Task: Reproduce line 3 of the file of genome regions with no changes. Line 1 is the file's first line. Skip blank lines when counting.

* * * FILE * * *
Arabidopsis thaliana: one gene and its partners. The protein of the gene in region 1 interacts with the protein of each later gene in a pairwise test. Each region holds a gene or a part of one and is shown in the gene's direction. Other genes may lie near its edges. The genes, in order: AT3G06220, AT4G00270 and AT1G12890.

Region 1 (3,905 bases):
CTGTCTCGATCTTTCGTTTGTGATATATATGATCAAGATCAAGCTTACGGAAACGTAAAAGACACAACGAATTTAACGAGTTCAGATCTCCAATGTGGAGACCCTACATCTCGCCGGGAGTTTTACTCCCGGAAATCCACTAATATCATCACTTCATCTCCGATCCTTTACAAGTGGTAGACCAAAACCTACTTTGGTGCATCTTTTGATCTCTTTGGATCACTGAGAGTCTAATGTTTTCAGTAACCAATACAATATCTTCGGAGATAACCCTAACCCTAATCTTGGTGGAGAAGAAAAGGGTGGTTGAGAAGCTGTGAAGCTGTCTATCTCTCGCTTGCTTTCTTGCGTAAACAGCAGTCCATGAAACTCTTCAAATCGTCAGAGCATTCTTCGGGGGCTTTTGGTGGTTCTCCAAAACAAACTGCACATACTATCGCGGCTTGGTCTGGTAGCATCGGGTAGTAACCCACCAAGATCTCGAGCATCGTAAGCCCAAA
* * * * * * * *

CTGTCTCGATCTTTCGTTTGTGATATATATGATCAAGATCAAGCTTACGGAAACGTAAAAGACACAACGAATTTAACGAGTTCAGATCTCCAATGTGGAGACCCTACATCTCGCCGGGAGTTTTACTCCCGGAAATCCACTAATATCATCACTTCATCTCCGATCCTTTACAAGTGGTAGACCAAAACCTACTTTGGTGCATCTTTTGATCTCTTTGGATCACTGAGAGTCTAATGTTTTCAGTAACCAATACAATATCTTCGGAGATAACCCTAACCCTAATCTTGGTGGAGAAGAAAAGGGTGGTTGAGAAGCTGTGAAGCTGTCTATCTCTCGCTTGCTTTCTTGCGTAAACAGCAGTCCATGAAACTCTTCAAATCGTCAGAGCATTCTTCGGGGGCTTTTGGTGGTTCTCCAAAACAAACTGCACATACTATCGCGGCTTGGTCTGGTAGCATCGGGTAGTAACCCACCAAGATCTCGAGCATCGTAAGCCCAAA